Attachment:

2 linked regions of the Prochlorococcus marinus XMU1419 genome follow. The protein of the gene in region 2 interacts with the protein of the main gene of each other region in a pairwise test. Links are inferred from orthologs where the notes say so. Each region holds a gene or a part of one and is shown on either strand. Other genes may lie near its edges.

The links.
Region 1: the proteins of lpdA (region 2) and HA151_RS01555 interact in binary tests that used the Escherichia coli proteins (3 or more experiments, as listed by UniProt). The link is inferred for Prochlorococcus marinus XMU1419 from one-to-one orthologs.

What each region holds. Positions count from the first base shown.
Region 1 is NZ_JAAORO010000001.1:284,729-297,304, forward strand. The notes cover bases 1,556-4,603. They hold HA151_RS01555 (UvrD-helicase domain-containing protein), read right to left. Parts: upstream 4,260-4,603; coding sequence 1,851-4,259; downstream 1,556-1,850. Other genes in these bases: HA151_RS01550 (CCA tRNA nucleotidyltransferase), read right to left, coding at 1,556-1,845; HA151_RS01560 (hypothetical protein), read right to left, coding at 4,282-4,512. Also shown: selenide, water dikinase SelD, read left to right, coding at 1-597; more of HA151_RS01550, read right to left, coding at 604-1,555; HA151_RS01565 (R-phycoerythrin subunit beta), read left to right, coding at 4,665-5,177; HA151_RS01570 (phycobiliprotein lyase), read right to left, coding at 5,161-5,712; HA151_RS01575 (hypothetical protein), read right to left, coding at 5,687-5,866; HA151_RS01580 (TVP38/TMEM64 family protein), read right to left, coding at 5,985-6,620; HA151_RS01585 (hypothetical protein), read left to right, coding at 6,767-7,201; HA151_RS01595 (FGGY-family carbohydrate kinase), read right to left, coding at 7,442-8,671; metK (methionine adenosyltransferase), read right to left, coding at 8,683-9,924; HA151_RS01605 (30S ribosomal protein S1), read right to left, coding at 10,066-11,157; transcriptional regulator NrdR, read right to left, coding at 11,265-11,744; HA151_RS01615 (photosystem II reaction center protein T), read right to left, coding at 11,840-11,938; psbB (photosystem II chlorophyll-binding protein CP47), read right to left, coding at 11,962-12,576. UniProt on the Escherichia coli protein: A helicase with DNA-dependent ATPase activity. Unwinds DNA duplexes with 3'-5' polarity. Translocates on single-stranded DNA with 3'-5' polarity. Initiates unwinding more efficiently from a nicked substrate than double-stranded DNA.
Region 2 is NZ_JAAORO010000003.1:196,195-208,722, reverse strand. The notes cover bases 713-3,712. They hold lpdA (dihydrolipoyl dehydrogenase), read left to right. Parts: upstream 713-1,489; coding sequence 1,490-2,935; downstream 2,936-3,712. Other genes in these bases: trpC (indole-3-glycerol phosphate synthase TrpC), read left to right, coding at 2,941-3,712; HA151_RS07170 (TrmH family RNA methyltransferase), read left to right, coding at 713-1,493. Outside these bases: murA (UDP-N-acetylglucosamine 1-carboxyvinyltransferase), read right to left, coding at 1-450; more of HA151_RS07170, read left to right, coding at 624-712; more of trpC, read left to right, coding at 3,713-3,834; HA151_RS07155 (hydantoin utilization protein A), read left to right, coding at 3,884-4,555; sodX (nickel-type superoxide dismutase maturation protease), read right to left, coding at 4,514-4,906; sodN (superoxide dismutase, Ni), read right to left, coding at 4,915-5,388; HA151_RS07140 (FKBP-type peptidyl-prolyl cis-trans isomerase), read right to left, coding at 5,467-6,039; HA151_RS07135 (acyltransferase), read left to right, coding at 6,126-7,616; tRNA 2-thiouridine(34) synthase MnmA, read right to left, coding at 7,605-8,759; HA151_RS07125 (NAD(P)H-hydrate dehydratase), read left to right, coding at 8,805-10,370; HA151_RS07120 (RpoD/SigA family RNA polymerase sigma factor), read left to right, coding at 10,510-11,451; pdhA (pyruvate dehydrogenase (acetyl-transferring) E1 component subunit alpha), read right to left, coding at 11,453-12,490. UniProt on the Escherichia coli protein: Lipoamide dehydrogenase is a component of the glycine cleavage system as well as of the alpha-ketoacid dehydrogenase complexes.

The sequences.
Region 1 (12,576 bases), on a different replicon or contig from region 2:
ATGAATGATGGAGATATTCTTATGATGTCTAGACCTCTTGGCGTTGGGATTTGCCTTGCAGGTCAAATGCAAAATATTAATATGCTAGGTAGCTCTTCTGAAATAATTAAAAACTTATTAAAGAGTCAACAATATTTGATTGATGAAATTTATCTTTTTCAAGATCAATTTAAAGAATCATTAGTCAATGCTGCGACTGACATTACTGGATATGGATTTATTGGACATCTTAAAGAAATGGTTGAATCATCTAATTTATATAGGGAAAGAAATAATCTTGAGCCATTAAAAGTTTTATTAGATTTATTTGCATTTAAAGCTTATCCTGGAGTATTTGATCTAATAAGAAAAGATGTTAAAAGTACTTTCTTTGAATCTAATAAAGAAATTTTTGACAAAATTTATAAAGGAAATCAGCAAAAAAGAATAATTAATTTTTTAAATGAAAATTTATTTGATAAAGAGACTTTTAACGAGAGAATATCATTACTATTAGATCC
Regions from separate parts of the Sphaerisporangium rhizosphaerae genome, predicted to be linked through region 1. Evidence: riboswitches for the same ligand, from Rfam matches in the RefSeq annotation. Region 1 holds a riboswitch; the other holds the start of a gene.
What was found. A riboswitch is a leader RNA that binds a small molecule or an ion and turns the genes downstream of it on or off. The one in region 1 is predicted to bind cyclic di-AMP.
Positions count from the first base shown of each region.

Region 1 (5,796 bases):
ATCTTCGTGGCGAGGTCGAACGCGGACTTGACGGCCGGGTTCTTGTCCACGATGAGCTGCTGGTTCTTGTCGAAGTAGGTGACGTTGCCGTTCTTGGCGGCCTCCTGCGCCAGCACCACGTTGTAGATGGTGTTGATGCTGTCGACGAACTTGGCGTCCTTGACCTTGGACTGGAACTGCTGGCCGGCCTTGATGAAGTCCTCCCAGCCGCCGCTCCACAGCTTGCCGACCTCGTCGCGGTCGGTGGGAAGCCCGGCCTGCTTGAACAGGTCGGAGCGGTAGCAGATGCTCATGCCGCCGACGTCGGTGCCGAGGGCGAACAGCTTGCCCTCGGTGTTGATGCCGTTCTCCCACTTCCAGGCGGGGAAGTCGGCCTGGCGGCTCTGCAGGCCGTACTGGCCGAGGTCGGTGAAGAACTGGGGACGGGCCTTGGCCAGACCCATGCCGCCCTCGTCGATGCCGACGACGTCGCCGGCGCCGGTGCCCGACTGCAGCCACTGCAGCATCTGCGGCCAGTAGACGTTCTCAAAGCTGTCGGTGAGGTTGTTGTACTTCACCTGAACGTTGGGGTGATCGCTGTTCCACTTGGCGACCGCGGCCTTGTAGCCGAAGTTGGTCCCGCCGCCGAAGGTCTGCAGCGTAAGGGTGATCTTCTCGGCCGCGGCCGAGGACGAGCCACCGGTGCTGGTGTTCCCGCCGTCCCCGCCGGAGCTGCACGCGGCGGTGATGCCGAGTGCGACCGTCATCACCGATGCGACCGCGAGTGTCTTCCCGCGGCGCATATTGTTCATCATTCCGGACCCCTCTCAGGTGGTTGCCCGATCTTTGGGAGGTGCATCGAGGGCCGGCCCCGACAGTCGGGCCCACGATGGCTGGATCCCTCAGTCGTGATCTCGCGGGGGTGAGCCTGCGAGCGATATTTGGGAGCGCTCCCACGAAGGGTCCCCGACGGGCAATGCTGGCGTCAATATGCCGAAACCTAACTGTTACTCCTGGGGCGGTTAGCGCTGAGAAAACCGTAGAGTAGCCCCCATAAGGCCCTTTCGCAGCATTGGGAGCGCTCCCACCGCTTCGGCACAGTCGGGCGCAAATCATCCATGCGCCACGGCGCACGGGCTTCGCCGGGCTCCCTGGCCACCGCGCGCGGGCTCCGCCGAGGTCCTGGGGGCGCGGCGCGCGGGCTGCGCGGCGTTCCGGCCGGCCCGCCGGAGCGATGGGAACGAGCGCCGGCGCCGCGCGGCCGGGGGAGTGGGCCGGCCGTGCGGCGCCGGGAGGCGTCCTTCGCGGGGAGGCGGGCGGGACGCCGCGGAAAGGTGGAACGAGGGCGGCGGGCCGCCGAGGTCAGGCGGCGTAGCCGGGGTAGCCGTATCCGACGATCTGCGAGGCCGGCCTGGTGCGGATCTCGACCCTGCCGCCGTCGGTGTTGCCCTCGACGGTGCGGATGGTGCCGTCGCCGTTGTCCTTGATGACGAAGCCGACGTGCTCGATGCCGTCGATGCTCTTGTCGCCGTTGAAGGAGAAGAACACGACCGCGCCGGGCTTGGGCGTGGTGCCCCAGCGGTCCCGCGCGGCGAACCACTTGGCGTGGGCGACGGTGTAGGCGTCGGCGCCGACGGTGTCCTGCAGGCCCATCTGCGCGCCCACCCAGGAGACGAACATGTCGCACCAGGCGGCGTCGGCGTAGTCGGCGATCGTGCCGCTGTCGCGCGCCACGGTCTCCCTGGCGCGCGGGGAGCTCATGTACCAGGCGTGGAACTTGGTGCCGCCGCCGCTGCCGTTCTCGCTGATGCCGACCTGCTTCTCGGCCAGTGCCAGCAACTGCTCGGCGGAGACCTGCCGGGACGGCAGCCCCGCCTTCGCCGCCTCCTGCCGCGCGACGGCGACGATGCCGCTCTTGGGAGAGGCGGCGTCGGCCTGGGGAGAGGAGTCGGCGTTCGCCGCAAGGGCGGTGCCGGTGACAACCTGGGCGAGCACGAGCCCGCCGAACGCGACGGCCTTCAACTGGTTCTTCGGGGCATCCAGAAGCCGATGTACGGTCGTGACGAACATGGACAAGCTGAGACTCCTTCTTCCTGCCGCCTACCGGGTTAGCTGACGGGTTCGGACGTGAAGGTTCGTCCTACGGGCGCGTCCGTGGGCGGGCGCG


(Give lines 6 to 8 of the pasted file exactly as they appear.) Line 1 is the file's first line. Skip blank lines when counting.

Region 2 is NZ_JAAORO010000003.1:196,195-208,722, reverse strand. The notes cover bases 713-3,712. They hold lpdA (dihydrolipoyl dehydrogenase), read left to right. Parts: upstream 713-1,489; coding sequence 1,490-2,935; downstream 2,936-3,712. Other genes in these bases: trpC (indole-3-glycerol phosphate synthase TrpC), read left to right, coding at 2,941-3,712; HA151_RS07170 (TrmH family RNA methyltransferase), read left to right, coding at 713-1,493. Outside these bases: murA (UDP-N-acetylglucosamine 1-carboxyvinyltransferase), read right to left, coding at 1-450; more of HA151_RS07170, read left to right, coding at 624-712; more of trpC, read left to right, coding at 3,713-3,834; HA151_RS07155 (hydantoin utilization protein A), read left to right, coding at 3,884-4,555; sodX (nickel-type superoxide dismutase maturation protease), read right to left, coding at 4,514-4,906; sodN (superoxide dismutase, Ni), read right to left, coding at 4,915-5,388; HA151_RS07140 (FKBP-type peptidyl-prolyl cis-trans isomerase), read right to left, coding at 5,467-6,039; HA151_RS07135 (acyltransferase), read left to right, coding at 6,126-7,616; tRNA 2-thiouridine(34) synthase MnmA, read right to left, coding at 7,605-8,759; HA151_RS07125 (NAD(P)H-hydrate dehydratase), read left to right, coding at 8,805-10,370; HA151_RS07120 (RpoD/SigA family RNA polymerase sigma factor), read left to right, coding at 10,510-11,451; pdhA (pyruvate dehydrogenase (acetyl-transferring) E1 component subunit alpha), read right to left, coding at 11,453-12,490. UniProt on the Escherichia coli protein: Lipoamide dehydrogenase is a component of the glycine cleavage system as well as of the alpha-ketoacid dehydrogenase complexes.

The sequences.
Region 1 (12,576 bases), on a different replicon or contig from region 2: